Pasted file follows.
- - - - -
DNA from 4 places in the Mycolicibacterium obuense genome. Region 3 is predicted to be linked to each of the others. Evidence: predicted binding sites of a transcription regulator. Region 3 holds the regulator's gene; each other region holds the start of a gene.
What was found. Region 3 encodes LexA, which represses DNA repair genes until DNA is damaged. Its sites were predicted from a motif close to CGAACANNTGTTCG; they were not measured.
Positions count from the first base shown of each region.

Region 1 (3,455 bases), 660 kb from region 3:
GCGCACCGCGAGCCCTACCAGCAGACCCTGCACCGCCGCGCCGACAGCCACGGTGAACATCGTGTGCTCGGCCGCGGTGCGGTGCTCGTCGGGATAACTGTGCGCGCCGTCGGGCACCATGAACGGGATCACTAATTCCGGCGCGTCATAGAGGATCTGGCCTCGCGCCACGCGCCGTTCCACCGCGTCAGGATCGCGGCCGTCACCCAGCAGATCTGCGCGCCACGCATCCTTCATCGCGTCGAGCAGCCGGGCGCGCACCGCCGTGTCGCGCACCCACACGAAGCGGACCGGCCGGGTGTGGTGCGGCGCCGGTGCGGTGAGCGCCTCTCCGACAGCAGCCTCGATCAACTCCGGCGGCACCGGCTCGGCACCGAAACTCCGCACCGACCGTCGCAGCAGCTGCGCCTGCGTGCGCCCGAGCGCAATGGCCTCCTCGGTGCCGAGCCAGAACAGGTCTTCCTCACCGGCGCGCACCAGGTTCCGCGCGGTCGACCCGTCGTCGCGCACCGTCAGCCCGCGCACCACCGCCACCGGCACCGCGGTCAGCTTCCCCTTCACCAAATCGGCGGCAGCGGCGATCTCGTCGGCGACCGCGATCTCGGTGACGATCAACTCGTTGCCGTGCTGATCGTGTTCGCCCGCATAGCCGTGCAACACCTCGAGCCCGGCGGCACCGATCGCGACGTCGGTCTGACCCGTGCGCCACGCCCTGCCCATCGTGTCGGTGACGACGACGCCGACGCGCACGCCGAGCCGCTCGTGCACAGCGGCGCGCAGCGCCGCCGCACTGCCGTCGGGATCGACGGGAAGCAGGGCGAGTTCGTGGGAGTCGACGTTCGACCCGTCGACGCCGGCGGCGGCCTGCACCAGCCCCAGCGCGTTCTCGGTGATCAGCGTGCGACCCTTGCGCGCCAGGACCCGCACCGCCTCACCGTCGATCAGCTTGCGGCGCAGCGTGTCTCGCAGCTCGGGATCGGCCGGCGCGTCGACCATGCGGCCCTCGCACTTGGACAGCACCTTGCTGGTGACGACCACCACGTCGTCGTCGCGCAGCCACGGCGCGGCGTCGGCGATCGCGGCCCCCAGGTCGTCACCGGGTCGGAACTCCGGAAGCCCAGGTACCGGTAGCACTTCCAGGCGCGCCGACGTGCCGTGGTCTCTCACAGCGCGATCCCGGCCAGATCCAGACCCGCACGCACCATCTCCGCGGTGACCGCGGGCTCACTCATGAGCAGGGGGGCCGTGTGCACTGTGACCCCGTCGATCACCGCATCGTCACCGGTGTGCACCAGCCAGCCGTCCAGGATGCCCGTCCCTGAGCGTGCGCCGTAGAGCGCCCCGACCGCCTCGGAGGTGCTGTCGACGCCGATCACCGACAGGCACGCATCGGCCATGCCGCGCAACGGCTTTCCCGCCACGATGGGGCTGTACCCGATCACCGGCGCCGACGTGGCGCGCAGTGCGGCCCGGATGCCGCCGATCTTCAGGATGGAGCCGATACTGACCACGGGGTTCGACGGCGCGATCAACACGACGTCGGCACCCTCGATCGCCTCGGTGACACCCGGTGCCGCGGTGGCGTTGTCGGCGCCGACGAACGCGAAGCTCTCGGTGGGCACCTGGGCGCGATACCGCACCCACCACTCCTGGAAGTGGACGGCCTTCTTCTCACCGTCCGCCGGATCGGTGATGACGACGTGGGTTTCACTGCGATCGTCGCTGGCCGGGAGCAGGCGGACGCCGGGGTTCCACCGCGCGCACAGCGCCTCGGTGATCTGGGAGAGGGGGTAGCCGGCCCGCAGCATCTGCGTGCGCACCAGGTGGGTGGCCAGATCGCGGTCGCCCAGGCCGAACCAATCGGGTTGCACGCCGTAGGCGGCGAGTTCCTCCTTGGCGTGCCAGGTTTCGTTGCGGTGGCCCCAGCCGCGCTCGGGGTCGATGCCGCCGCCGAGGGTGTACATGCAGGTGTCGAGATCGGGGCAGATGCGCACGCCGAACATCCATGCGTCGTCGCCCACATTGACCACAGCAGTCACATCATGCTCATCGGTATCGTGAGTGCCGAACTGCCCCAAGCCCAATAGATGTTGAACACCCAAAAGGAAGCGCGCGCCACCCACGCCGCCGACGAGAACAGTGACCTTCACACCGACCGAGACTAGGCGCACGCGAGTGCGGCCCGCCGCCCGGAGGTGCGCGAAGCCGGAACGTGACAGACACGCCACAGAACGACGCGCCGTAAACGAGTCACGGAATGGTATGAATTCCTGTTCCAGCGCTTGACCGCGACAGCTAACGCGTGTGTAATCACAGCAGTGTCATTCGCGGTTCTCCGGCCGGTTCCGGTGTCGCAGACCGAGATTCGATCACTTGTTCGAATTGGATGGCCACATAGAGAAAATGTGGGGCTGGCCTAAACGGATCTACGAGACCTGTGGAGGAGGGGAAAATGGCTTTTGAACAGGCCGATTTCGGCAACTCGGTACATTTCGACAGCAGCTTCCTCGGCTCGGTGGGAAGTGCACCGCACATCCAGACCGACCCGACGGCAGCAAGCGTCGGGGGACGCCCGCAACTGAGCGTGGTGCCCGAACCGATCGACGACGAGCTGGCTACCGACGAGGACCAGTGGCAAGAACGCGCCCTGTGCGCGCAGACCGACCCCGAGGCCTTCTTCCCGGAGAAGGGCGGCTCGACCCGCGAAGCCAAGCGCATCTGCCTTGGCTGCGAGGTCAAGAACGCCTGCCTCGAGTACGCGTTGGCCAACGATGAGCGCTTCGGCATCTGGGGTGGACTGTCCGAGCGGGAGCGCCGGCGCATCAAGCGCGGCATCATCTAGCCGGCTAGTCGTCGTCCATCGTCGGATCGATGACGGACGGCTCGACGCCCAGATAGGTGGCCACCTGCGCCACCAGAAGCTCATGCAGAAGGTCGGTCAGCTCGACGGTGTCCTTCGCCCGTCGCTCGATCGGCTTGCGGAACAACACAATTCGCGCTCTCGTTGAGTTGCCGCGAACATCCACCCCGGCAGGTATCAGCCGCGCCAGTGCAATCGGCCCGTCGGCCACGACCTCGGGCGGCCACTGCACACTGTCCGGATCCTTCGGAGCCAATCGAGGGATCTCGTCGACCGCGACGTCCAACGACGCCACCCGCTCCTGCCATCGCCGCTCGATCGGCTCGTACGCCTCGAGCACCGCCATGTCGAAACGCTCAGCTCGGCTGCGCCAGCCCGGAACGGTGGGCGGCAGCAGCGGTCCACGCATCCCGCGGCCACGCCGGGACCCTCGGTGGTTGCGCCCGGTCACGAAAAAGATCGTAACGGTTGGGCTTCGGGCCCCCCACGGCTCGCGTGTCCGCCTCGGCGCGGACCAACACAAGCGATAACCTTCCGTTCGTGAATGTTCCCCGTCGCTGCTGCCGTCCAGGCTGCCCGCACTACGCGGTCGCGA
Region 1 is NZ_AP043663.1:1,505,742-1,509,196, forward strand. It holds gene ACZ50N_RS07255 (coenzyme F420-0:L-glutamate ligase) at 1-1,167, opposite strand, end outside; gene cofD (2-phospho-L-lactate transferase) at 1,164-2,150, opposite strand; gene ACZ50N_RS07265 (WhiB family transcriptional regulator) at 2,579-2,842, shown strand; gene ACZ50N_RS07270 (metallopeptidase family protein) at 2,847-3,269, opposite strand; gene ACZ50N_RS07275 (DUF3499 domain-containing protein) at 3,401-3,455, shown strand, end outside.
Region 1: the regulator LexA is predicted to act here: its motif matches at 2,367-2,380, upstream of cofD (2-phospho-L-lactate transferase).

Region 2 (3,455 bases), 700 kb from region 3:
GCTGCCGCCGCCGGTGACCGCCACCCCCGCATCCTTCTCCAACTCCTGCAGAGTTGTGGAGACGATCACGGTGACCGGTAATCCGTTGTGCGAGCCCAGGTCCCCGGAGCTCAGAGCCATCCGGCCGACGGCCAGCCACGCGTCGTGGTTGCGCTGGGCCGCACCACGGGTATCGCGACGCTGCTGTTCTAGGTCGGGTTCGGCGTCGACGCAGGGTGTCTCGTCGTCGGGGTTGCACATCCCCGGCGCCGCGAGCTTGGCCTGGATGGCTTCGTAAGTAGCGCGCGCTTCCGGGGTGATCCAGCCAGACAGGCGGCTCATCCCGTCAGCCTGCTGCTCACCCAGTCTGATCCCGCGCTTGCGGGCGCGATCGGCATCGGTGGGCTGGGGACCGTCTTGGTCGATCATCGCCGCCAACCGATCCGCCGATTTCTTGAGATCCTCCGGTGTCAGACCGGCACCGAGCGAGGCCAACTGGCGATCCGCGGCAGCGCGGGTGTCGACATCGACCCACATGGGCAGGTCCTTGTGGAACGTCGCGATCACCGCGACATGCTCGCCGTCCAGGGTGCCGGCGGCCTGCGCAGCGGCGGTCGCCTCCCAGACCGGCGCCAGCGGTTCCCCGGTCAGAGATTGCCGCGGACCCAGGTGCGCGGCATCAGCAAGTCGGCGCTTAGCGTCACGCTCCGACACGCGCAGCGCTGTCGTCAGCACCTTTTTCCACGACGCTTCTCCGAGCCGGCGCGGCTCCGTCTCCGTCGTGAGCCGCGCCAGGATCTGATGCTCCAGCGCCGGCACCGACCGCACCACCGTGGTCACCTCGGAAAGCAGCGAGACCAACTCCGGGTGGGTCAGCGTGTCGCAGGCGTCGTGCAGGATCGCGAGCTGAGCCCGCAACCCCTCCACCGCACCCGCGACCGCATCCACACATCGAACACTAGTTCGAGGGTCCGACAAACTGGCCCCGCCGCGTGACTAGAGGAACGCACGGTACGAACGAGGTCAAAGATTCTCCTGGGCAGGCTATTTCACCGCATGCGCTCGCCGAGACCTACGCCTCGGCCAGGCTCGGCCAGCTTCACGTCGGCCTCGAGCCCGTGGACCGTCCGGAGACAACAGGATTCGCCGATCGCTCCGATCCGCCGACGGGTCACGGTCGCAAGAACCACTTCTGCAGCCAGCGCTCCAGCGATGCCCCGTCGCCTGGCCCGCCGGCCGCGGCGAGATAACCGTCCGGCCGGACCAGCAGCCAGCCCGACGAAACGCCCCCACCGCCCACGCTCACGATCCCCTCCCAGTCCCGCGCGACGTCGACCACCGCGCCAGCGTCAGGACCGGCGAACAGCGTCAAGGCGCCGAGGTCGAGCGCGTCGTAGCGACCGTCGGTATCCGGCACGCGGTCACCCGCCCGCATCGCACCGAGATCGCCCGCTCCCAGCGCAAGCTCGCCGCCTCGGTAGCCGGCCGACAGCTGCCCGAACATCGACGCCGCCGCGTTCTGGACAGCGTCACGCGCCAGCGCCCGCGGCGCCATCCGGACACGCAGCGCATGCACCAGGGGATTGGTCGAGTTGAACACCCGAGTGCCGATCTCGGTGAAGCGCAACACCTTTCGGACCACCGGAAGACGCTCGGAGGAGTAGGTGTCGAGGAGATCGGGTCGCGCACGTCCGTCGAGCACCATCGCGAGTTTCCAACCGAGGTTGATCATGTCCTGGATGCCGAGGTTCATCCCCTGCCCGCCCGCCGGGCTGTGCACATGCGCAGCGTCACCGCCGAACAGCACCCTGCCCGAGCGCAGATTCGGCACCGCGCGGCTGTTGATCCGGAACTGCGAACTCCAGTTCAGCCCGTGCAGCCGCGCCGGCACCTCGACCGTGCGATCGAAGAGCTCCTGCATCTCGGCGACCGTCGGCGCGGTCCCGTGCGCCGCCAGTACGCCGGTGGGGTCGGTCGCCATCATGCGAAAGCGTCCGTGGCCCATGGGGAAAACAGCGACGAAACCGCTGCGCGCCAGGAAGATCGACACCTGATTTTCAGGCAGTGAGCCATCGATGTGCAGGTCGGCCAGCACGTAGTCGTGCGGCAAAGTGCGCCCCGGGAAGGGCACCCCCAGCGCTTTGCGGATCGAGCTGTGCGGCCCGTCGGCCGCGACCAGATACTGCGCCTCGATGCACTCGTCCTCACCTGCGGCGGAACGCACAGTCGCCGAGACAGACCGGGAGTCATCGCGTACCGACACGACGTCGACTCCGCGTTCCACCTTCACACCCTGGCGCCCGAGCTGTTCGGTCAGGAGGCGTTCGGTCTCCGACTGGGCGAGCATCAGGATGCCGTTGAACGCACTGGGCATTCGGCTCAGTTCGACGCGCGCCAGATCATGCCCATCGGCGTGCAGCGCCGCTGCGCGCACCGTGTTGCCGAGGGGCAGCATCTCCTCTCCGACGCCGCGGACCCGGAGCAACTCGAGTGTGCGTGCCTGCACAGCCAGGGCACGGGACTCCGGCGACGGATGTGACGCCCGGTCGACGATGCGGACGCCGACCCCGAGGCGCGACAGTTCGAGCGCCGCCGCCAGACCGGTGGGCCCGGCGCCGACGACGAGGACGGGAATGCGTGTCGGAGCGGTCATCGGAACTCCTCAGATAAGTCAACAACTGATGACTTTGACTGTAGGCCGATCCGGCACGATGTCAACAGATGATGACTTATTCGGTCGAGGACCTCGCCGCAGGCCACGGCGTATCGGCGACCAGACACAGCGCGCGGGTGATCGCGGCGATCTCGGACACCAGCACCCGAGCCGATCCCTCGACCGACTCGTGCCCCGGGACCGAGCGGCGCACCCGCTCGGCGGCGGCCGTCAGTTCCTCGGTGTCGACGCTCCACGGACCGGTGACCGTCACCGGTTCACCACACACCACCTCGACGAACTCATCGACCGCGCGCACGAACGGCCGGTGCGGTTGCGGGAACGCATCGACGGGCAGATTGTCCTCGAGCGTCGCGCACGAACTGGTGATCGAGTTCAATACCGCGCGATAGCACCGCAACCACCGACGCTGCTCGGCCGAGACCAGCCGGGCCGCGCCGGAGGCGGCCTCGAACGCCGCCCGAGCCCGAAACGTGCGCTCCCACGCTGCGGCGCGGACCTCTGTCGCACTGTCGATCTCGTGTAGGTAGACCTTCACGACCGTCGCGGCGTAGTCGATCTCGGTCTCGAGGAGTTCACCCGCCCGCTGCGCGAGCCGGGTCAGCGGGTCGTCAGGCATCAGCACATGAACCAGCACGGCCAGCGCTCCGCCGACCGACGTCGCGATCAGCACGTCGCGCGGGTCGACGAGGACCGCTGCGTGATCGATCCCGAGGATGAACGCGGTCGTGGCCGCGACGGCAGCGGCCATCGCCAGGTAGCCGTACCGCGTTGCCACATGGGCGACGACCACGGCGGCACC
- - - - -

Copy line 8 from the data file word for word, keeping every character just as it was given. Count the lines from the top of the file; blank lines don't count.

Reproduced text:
Region 2 (3,455 bases), 700 kb from region 3: